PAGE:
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iPhone App Downloads Plummet by 2 Million in March, While Mobile Marketing Costs Hold Steady
Posted by: Viki Zabala
April 30, 2012
Our latest Fiksu Indexes are out – revealing a sharp drop in iPhone app downloads during the month of March. This dramatic decline returned app store competition to levels similar to those before the iPhone 4S launch last October.
Here’s a snapshot of the latest data:
- The Fiksu App Store Competitive Index (which measures the average aggregate daily download volume of the top 200 free U.S. iPhone apps) dropped by almost two million daily downloads to 4.45 million daily downloads, down from 6.35 million in February.
- The Fiksu Cost per Loyal User Index was the steadiest observed, dropping by less than 1 percent in March to $1.30, from $1.31 in February.
The trajectory the Fiksu Indexes has followed from October 2011 through to March 2012 reflects the hyper-demand for apps following the much- anticipated launch of the new iPhone and into the advertising frenzy of holiday season. As we moved out of this period of increased download activity and marketing spend, and with no other significant events in March to spark discovery, last month’s download dip was to be expected.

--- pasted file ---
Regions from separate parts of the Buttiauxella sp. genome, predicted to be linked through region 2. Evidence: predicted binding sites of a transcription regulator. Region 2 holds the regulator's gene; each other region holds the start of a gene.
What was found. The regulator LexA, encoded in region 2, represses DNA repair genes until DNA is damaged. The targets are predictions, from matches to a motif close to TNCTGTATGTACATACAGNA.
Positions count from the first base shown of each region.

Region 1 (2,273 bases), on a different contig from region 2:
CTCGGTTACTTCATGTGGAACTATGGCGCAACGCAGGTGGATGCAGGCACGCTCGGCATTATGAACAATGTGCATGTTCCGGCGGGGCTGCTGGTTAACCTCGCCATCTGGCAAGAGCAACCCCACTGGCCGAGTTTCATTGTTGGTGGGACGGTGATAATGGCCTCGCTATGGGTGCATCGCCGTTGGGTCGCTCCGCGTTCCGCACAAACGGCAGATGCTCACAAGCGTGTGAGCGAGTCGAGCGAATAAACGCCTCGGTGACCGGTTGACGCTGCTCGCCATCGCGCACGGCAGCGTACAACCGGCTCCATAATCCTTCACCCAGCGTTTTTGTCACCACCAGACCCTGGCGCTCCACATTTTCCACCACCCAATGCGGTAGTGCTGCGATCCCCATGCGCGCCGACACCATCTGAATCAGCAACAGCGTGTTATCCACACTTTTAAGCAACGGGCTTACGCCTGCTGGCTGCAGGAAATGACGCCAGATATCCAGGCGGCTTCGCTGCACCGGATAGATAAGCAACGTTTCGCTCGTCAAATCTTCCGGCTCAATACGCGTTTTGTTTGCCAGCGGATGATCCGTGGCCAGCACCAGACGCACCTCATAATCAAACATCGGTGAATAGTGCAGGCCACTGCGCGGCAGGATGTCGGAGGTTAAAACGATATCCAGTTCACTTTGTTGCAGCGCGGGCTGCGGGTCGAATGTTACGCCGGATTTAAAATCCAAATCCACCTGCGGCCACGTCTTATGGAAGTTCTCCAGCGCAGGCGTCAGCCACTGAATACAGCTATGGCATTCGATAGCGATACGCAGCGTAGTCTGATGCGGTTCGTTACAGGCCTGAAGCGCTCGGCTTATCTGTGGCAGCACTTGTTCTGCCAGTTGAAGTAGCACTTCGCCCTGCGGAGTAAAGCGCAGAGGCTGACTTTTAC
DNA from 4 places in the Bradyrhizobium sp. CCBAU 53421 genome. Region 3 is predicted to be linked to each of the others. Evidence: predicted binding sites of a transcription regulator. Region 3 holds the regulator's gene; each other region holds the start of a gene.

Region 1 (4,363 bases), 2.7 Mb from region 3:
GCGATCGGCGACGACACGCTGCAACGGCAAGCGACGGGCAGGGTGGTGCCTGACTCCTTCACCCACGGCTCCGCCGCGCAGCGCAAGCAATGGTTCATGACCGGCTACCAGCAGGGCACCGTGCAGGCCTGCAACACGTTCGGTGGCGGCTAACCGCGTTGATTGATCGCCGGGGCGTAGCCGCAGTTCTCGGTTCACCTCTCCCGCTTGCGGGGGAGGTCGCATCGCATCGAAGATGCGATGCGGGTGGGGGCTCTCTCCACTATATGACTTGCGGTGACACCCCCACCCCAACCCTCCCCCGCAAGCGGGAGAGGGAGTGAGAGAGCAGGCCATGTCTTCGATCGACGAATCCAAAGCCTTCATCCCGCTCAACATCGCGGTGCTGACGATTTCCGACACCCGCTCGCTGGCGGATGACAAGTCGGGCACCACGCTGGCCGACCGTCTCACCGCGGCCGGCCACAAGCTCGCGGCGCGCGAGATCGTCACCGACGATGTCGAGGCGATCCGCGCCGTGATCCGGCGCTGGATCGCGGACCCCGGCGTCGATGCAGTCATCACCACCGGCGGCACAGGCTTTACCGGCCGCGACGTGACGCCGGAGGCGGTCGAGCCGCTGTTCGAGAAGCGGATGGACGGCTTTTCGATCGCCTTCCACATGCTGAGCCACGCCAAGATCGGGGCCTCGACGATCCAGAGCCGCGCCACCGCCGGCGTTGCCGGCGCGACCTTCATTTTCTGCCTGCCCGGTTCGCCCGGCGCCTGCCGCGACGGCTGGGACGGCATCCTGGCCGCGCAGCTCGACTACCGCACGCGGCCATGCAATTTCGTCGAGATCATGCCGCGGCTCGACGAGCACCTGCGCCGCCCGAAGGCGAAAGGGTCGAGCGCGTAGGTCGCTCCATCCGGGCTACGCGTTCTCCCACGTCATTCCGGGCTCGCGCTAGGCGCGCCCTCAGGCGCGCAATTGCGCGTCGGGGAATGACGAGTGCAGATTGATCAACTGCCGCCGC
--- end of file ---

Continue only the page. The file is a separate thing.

However, an unexpected contributing factor to March's app download plunge could be a move away from the use of robotic install tactics by app marketers responding to Apple’s new policy.
Kim-Mai Cutler of TechCrunch writes, “[Apple’s] crackdown has had huge implications for the types of apps that make it to the top of the charts. If you watched the charts like I did for well over a year, it was pretty common to see really strange, esoteric (and frankly, not very well-made) apps pop on the charts every single week. At the same time, very social, more utility-like apps like Instagram or Facebook would hover in the teens or twenties — or between #50 and 100.”
Cutler continues, saying, “The decline of download bots has made room for apps like Viddy, Socialcam, Instagram and Draw Something to move higher on the charts. Plus, because of the way the Apple app store is designed, once an app breaks above #25 or #10, it gets a huge increase in downloads per day.”
Despite the significant decline in downloads, our Indexes reflected a steady spending pattern among mobile marketers with costs maintaining a reasonable level. This presented marketers with valuable opportunities for cost-effectively converting organic users into loyal users.